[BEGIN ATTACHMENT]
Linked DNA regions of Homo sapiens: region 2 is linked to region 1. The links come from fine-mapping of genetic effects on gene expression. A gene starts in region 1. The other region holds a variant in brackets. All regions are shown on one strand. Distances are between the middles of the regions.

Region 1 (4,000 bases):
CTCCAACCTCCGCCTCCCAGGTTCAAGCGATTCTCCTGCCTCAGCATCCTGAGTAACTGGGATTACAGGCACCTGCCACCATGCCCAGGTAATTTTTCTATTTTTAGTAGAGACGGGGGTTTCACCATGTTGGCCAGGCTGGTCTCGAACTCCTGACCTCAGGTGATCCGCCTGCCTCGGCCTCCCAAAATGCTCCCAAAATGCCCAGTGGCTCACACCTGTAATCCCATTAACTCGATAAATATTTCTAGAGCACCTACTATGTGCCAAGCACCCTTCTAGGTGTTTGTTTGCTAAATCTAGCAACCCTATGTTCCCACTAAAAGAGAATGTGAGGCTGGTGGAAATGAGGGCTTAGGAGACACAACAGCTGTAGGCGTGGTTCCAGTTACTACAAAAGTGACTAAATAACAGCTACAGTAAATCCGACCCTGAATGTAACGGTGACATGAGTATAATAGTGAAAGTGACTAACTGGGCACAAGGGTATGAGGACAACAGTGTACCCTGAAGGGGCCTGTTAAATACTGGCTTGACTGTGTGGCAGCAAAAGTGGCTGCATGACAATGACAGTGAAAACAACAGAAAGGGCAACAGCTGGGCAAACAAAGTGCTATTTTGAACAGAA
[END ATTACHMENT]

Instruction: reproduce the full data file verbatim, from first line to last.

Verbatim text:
Linked DNA regions of Homo sapiens: region 2 is linked to region 1. The links come from fine-mapping of genetic effects on gene expression. A gene starts in region 1. The other region holds a variant in brackets. All regions are shown on one strand. Distances are between the middles of the regions.

Region 1 (4,000 bases):
CTCCAACCTCCGCCTCCCAGGTTCAAGCGATTCTCCTGCCTCAGCATCCTGAGTAACTGGGATTACAGGCACCTGCCACCATGCCCAGGTAATTTTTCTATTTTTAGTAGAGACGGGGGTTTCACCATGTTGGCCAGGCTGGTCTCGAACTCCTGACCTCAGGTGATCCGCCTGCCTCGGCCTCCCAAAATGCTCCCAAAATGCCCAGTGGCTCACACCTGTAATCCCATTAACTCGATAAATATTTCTAGAGCACCTACTATGTGCCAAGCACCCTTCTAGGTGTTTGTTTGCTAAATCTAGCAACCCTATGTTCCCACTAAAAGAGAATGTGAGGCTGGTGGAAATGAGGGCTTAGGAGACACAACAGCTGTAGGCGTGGTTCCAGTTACTACAAAAGTGACTAAATAACAGCTACAGTAAATCCGACCCTGAATGTAACGGTGACATGAGTATAATAGTGAAAGTGACTAACTGGGCACAAGGGTATGAGGACAACAGTGTACCCTGAAGGGGCCTGTTAAATACTGGCTTGACTGTGTGGCAGCAAAAGTGGCTGCATGACAATGACAGTGAAAACAACAGAAAGGGCAACAGCTGGGCAAACAAAGTGCTATTTTGAACAGAA